The four noble truths are some of the first teachings from Shakyamuni Buddha. He began his teachings after reaching enlightenment in Bodhgaya, India. The four noble truths are the heart on the path to Buddhism.
The First Noble Truth
The first noble truth is that life is suffering. Buddha believed that it was natural for our life to have some form of suffering. Life is imperfect and so is the world we live in which causes us to suffer. We constantly try to strive for happiness, but happiness departs as we do. Happiness and pleasure are temporary and are brief moments in life. Suffering or dissatisfaction can be categorized into three groups:
- Suffering of suffering: this deals with pain, fear, dread, and mental distress.
- Suffering of change: these are changes in our life that bring pain like death, things leaving, or when happiness departs.
- All-pervasive suffering: this stage is the hardest to understand because we always have the possibility to suffer or be in a challenging scenario.
This noble truth teaches us that nothing lasts forever. Once we realize this we can are not attached to our experiences and we realize that nothing bad lasts forever, this can also be said for happiness. This helps to build alertness to how we respond to our experiences in life.
The Second Noble Truth
The second noble truth is the cause of suffering. Buddha believed that suffering does not come randomly or by chance, it is ultimately made from our mind. Suffering corresponds to ten negative actions, karma, and then we have created negative experiences. Negative actions from a previous life or early on in this life can cause suffering, which is essential to know. Attachment and anger bring us suffering. Attachment keeps us in a recurring existence or samsara, and this does not bring us constant happiness. Anger causes us to hurt other people and this will eventually come back to our getting hurt. Ignorance comes from not understanding that our mind becomes attached to temporary objects.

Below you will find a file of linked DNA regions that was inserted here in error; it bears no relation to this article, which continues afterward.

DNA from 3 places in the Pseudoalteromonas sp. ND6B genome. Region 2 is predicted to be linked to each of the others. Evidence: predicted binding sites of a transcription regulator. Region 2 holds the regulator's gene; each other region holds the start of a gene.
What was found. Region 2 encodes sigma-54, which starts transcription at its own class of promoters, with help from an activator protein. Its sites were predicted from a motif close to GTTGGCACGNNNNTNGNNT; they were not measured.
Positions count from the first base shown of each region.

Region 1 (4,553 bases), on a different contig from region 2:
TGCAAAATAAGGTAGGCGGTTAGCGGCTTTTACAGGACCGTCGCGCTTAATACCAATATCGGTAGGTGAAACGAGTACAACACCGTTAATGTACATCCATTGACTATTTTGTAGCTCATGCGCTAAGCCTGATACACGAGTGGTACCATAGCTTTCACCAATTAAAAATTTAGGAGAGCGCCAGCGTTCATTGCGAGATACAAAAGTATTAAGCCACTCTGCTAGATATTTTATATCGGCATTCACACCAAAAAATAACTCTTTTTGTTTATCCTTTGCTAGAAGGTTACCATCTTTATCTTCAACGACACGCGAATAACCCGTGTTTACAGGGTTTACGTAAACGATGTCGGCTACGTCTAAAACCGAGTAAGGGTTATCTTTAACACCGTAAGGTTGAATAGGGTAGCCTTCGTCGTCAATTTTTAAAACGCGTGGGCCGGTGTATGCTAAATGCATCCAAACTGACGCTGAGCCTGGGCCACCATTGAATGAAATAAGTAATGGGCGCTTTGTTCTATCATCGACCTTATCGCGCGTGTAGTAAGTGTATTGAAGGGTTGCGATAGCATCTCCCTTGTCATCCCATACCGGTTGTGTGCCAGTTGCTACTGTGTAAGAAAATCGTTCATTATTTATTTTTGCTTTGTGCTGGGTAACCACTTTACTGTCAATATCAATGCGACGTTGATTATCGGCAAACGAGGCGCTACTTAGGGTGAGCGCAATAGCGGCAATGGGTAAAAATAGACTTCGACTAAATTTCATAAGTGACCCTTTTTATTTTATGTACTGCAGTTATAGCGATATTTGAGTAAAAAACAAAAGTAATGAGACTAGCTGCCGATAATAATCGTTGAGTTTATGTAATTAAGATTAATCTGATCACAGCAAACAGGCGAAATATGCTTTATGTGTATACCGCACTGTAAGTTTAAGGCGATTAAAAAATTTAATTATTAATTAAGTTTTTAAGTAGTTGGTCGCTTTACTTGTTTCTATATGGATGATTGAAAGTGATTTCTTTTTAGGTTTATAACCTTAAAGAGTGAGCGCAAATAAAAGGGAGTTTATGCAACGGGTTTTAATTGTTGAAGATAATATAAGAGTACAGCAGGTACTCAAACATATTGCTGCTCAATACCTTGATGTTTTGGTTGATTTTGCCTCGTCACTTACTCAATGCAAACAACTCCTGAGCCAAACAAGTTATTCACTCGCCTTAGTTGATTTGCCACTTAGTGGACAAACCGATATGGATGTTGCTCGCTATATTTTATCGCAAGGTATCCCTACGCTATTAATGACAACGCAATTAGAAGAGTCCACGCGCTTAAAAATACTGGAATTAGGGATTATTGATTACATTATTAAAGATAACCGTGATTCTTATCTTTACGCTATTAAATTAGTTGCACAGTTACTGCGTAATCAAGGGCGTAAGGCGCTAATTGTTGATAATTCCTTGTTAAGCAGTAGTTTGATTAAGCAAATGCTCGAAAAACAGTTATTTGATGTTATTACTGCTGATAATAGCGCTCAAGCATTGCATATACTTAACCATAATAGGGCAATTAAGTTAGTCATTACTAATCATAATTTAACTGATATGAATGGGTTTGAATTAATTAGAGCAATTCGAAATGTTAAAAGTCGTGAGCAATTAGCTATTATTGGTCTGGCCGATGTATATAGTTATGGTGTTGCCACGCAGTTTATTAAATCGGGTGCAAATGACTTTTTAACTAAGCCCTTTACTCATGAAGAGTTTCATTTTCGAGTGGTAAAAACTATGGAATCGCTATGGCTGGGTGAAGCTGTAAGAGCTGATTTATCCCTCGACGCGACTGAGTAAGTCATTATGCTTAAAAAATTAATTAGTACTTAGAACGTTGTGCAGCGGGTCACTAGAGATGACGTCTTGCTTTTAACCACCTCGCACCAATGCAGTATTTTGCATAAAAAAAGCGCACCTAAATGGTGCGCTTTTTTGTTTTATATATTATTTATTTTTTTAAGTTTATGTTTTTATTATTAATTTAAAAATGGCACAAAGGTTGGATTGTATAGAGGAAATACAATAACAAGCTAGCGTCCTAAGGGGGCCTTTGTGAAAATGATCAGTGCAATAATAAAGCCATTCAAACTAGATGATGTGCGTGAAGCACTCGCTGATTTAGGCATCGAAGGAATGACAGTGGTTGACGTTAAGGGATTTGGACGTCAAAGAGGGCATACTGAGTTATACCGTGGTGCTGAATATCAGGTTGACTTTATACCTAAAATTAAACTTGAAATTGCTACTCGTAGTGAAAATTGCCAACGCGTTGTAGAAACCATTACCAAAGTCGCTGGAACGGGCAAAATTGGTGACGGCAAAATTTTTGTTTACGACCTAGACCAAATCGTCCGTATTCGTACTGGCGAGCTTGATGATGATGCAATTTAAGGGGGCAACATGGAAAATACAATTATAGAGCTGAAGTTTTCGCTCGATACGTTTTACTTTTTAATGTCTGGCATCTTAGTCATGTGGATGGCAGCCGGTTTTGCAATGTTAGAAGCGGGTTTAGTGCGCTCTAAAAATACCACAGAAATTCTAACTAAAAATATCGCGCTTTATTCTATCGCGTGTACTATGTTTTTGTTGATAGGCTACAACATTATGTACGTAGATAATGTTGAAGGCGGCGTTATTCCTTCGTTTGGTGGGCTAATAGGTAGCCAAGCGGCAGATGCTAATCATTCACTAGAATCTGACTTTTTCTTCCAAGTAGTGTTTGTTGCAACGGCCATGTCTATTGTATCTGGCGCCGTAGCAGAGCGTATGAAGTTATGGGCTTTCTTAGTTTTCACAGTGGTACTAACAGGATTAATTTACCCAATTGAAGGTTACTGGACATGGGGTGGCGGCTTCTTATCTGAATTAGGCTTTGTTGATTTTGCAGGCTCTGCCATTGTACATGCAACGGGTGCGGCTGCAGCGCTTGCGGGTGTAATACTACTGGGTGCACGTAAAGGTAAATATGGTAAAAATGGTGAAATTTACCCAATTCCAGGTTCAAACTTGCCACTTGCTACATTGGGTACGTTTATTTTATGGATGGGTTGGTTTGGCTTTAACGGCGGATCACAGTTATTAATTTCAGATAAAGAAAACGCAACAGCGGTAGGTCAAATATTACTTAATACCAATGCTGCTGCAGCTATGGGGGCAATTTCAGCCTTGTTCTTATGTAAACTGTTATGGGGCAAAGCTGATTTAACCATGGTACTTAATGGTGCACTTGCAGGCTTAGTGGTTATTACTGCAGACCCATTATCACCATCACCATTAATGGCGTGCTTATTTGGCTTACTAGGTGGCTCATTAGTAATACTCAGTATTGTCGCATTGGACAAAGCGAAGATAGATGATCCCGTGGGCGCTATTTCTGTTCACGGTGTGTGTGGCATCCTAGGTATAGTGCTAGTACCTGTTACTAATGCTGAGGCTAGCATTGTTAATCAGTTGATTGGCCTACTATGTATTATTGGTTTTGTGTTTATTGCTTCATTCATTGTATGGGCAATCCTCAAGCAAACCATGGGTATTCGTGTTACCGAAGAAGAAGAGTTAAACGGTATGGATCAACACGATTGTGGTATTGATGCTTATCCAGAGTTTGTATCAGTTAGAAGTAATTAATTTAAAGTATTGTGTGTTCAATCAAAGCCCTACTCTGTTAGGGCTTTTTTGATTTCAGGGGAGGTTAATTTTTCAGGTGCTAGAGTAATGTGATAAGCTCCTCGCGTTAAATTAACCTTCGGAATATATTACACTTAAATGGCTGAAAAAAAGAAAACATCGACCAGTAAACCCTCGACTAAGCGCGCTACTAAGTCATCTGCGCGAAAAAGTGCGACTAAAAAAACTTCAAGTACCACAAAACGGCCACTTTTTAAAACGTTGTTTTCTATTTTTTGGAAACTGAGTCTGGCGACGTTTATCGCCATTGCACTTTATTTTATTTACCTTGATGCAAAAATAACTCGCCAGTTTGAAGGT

The origins of suffering are three kinds of desire: the desire for sense pleasure, the desire to become and the desire to get rid of. These cause continuity of being, which causes us to confuse the truth from what we perceive to be the truth, making us suffer. This causes us to want something, and if it�s not attained we will want something else, thus creating a cycle. The objects or status we desire are an illusion because we are just a small part of the never-ending universe.
The Third Noble Truth
The third noble truth is the cessation of suffering. This is the ending and cessation of desire and craving. The three aspects of the third noble truth are: there is the cessation of suffering, the cessation of suffering should be realized, and the cessation of suffering has been realized. Once this is realized the mind can let go of delusions, which is the goal of Buddhism. We are then able to see suffering and recognize how attachments to our desires lead us to suffering; this can only be attained by reflection and entering into Nirvana. Nirvana can only be attained by leaving the cyclic existence and ridding ourselves of suffering. Once you stop wanting things that you can�t have, you will end this cycle of wants.
The Fourth Noble Truth
The fourth truth is the truth path or the noble eightfold path. The truth path teaches us to not be involved in negative actions and to only do positive actions. The eight-fold path creates a plan that surrounds itself in meditation and creating self-discipline in our mental state, morals, and knowledge. This path evades two extremes, the pursuit of complete and ultimate sensory pleasure and self-denial. There are three aspects to the truth path: the eightfold path, the path should be developed, the path has been fully developed.
The eight-fold noble path is as follows:
- Correct thought � avoiding greed, harming others, or wrong views
- Correct speech � avoiding gossip, lying, disruptive and cruel speech
- Correct actions � avoiding sexual misbehavior, stealing and killing another being
- Correct livelihood � making a living with the correct thought, speech and actions
- Correct understanding - developing authentic knowledge
- Correct effort � we need to have true joy to continue
- Correct mindfulness � be aware of the present moment instead of the past
- Correct concentration � keeping a firm, tranquil and thoughtful mind
Despite how they are listed, they do not have to occur in this order. During this experience of the four noble truths one should feel joy and happiness.